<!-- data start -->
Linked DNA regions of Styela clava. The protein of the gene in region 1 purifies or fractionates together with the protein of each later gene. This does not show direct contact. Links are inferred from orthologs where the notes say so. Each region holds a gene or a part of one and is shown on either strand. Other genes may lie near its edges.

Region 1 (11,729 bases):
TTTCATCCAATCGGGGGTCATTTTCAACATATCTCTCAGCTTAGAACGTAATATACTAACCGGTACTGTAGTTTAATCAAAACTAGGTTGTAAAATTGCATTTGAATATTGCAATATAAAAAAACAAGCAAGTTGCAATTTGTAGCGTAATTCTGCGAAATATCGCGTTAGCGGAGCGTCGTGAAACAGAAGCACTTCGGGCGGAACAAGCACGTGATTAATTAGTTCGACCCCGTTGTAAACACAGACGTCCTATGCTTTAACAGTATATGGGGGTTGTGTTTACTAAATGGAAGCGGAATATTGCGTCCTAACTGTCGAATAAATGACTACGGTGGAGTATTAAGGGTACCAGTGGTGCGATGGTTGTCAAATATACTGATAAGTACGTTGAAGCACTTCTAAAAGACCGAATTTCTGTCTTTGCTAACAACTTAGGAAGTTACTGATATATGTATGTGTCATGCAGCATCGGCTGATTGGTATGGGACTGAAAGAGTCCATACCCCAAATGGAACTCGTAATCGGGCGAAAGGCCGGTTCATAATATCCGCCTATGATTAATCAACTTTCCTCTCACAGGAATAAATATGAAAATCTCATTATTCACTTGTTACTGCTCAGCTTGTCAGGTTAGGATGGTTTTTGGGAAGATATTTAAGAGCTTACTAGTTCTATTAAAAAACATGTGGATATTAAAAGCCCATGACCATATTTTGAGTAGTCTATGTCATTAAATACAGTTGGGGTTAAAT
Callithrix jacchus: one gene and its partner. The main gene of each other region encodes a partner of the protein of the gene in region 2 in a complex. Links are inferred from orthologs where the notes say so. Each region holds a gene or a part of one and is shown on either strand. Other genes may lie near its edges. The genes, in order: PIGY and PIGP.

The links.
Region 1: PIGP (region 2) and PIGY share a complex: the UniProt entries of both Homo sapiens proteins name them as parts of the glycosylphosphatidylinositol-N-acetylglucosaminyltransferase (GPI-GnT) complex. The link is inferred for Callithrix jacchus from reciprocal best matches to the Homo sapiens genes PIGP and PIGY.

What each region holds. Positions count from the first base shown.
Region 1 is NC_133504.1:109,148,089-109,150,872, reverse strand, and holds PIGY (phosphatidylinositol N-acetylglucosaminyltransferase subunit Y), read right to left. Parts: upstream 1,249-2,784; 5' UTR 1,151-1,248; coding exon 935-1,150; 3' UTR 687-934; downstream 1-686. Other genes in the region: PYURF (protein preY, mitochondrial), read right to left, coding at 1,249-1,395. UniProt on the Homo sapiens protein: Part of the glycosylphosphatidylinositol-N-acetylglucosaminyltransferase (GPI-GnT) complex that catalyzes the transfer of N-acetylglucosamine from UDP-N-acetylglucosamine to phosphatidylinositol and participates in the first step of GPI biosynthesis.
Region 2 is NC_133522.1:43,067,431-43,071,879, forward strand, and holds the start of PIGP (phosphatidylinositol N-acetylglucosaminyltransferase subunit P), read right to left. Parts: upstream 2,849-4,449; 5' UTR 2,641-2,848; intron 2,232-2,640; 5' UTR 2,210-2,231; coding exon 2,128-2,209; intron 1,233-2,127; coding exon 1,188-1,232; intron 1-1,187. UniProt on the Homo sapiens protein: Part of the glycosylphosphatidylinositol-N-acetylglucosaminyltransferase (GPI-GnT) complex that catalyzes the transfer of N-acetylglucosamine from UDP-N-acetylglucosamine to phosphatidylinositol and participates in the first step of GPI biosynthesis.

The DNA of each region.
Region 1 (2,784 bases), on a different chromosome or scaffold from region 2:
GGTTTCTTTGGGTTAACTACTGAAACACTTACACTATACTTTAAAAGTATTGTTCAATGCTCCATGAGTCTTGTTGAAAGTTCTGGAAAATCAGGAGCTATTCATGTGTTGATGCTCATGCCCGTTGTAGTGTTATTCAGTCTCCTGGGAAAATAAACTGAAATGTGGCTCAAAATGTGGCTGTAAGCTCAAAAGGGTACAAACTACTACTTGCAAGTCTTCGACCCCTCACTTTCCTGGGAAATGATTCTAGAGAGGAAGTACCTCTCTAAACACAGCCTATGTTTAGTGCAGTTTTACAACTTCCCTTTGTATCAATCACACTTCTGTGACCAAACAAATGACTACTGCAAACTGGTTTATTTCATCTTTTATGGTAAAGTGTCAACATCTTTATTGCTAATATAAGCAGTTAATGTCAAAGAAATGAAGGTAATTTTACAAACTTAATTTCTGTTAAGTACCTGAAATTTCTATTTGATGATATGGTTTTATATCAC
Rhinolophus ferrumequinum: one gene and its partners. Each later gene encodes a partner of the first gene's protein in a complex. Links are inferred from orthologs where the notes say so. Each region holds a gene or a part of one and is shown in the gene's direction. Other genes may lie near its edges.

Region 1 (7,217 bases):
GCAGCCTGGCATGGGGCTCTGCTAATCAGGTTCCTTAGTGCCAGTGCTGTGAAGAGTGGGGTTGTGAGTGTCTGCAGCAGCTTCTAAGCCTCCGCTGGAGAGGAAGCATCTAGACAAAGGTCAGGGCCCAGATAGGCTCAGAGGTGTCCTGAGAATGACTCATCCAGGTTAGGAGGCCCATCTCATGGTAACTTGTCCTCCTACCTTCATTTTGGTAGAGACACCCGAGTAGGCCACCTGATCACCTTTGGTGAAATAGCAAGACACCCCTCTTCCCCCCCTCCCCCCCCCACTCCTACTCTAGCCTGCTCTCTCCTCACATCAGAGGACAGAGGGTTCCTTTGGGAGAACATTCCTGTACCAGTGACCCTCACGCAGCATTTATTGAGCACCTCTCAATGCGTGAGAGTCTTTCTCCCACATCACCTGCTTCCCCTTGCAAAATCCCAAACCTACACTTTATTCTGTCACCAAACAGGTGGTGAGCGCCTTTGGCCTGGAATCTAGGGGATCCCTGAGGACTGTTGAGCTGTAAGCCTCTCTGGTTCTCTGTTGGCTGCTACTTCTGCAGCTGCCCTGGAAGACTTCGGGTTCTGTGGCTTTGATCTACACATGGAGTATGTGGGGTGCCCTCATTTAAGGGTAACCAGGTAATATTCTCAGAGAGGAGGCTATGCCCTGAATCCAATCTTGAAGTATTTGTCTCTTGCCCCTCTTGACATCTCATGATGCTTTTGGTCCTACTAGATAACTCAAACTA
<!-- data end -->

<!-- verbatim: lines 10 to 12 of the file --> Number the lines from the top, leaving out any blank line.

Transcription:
The DNA of each region.
Region 1 (2,784 bases), on a different chromosome or scaffold from region 2:
GGTTTCTTTGGGTTAACTACTGAAACACTTACACTATACTTTAAAAGTATTGTTCAATGCTCCATGAGTCTTGTTGAAAGTTCTGGAAAATCAGGAGCTATTCATGTGTTGATGCTCATGCCCGTTGTAGTGTTATTCAGTCTCCTGGGAAAATAAACTGAAATGTGGCTCAAAATGTGGCTGTAAGCTCAAAAGGGTACAAACTACTACTTGCAAGTCTTCGACCCCTCACTTTCCTGGGAAATGATTCTAGAGAGGAAGTACCTCTCTAAACACAGCCTATGTTTAGTGCAGTTTTACAACTTCCCTTTGTATCAATCACACTTCTGTGACCAAACAAATGACTACTGCAAACTGGTTTATTTCATCTTTTATGGTAAAGTGTCAACATCTTTATTGCTAATATAAGCAGTTAATGTCAAAGAAATGAAGGTAATTTTACAAACTTAATTTCTGTTAAGTACCTGAAATTTCTATTTGATGATATGGTTTTATATCAC